US dollarThe risk-on sentiment remained at full steam so far this Thursday, in the face of the goodwill gestures exchanged by both the US and China on trade ahead of their early-October trade talks. Asian equities, Wall Street futures, oil and Treasury yields rallied amid signs of easing trade.
The anti-risk Yen suffered the most, as USD/JPY surged past the 108.00 handle to fresh 1.5-month tops.
Heading into the big ECB event, the EUR/USD pair holds steady above the 1.10 handle while the Cable keeps its range above 1.2300, awaiting fresh Brexit clarity.
The main event risk for today remains the ECB monetary policy decision that is likely to spur huge volatility across the forex space. The ECB is widely expected to cut its deposit rate by 10 bps and restart the QE program at the pace of EUR 20 billion per month. Also, a downgrade to the growth and inflation forecasts is expected, as the bloc battles economic slowdown amid trade woes and Brexit uncertainties. The decision will be announced at 11:45 GMT, followed by President Draghi’s press conference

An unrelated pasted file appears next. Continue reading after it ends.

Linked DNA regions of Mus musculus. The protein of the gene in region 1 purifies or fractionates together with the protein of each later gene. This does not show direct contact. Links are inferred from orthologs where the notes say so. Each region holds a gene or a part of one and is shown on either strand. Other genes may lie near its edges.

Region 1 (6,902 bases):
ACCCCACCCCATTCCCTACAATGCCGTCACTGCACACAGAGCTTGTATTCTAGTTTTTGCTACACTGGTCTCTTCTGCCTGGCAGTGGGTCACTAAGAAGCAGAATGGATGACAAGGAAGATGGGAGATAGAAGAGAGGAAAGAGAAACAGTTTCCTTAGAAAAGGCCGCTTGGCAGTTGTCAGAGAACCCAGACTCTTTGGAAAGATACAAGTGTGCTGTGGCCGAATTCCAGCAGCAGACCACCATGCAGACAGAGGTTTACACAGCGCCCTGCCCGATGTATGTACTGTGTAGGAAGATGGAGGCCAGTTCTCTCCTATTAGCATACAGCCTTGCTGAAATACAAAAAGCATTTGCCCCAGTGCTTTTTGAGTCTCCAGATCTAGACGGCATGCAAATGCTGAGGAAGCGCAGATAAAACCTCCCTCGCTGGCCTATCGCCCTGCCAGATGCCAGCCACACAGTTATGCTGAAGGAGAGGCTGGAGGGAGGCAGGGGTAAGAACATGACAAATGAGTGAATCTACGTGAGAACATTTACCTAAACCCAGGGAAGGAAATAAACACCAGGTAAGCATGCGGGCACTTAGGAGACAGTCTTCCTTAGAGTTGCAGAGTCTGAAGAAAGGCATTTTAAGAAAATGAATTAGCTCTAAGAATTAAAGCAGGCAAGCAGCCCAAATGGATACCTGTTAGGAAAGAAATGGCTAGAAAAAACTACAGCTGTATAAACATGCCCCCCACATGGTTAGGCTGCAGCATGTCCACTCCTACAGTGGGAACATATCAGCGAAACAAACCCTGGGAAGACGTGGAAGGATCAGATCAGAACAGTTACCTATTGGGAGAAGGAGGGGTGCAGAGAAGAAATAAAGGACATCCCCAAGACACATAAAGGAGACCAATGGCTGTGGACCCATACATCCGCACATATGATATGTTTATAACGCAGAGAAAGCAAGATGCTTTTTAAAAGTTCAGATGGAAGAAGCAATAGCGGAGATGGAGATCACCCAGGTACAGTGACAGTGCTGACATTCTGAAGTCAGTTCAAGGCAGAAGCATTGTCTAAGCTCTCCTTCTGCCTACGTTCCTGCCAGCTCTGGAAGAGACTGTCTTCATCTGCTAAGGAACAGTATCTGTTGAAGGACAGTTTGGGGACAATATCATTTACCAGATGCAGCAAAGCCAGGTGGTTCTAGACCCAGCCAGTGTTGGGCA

The US docket is also an eventful one, with the US August CPI figures due on the cards at 12:30 GMT alongside the weekly jobless claims and ECB Presser. Also, in focus remains the US Monthly Budget Statement due later in the American afternoon at 18:00 GMT.
Fresh US-China trade developments along with US-Iran geopolitical updates will also continue to provide fodder to the markets.
Oil trims gains as US-China trade optimism-led risk-on cool-off, now the focus is on US-Iran geopolitical tensions and OPEC meeting for fresh direction. Meanwhile, Oil traders will keep an eye on the OPEC JMMC meetings’ outcome for fresh direction.
Gold quickly reversed a dip to $1,489 and rallied back above the key $1,500 psychological mark to hit three-day tops in the last hour. Expectations of further monetary easing by the Fed, which seemed to be one of the key factors driving flows back towards the non-yielding yellow metal. Adding to this, a modest US Dollar pullback from one-week tops, further underpinned demand for the dollar-denominated commodity.